Mediating is not just a useful skill for divorce lawyers. It is a necessary part of many people’s jobs. Whether you are an official intervening between two organisations with a commercial dispute, a leader with a team of individuals not seeing eye to eye, or an HR manager stepping in to settle a conflict between employees at work, it helps to have a basic understanding of human behaviour in order to achieve a successful outcome.
Neuroscience can therefore be an important tool for mediators to use; while the science is still in its relative infancy, learning more about why people behave the way they do can only be positive for bringing a mutually acceptable resolution to conflict.
In times of conflict, emotions are generally running high and it can be difficult for either party to see the issue with any mental clarity.
While any mediator knows that the first step to achieving this clarity is to calm emotions and recognise the cognitive biases that are creating the strong feelings, it helps to understand what is going on in the brain.
In the world of business in particular, there is a tendency to treat people as if they are rational, logical beings, in control of the facts and able to make decisions based on sound reasoning all the time. Neuroscience has shown that this is just not the case.
It has been demonstrated that someone with damage to their amygdale (a region of the brain involved in emotional reaction) cannot make even simple decisions.
So, emotions play an absolutely key role in decision-making; and when these emotions are allowed to run unchecked, they can effectively ‘hijack’ the brain and lead to reflexive, stress-response decisions and behaviour.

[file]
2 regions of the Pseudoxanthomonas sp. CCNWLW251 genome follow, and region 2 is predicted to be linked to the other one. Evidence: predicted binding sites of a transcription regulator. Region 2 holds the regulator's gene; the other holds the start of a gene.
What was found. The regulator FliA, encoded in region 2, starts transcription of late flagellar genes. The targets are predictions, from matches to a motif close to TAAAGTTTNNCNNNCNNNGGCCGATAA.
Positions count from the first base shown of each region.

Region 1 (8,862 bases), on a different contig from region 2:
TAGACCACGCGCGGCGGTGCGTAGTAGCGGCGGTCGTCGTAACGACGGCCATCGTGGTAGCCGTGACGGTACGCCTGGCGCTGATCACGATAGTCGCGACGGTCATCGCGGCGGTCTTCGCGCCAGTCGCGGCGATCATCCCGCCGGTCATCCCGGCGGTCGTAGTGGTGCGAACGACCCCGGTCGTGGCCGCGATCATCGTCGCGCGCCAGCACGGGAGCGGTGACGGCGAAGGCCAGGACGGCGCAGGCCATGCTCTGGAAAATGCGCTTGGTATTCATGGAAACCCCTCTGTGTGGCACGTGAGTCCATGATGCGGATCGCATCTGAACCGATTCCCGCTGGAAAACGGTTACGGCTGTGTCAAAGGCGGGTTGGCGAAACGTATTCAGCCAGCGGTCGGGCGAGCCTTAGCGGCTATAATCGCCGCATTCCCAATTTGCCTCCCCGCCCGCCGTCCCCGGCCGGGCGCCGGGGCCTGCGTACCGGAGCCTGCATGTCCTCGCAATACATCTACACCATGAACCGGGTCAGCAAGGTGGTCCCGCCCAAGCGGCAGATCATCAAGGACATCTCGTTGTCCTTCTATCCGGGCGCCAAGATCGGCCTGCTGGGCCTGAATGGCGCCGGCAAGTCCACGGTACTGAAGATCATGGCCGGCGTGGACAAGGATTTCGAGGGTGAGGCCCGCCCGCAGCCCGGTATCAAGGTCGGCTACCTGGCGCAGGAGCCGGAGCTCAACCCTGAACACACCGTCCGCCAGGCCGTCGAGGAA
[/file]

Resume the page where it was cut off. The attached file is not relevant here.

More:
This is when conflict becomes more likely - and harder to resolve. So if we underestimate the power of emotions, we do so at our peril.
Neuroscience has already started to be applied in diverse fields such as law, leadership, and marketing. It is no surprise therefore that HR and mediation specialists are becoming more interested in it.
Key to the role of a mediator is to be able to convince the parties involved to listen to each other. As well as calming emotions, another way to do this is to boost oxytocin levels in the disputants.
Oxytocin is a neurochemical associated with compassion and love; boosting it may make the parties more amenable to listen to the other side’s point of view. Some mediator training is already introducing techniques for doing this, using ‘mirroring’ techniques to build trust, helping conflicting parties relax, and boosting the potential influence levels of the mediator. It is also helping mediators learn the essential body language and behavioural ‘signs’ that indicate deeper emotions and feeling in their subjects.
Brain science is therefore providing a useful framework for professionals to better understand what they are dealing with when it comes to conflict. While generalisations are inadvisable, early applications of neuroscience have helped in reducing stress levels, reducing the emotional response, and encouraging greater understanding of the other side’s point of view.
The NeuroPower Group is at the forefront of introducing new approaches to organisational development through the findings of neuroscience. We apply them to all types of businesses, developing high performing teams and enhancing leadership.
Find out more by contacting us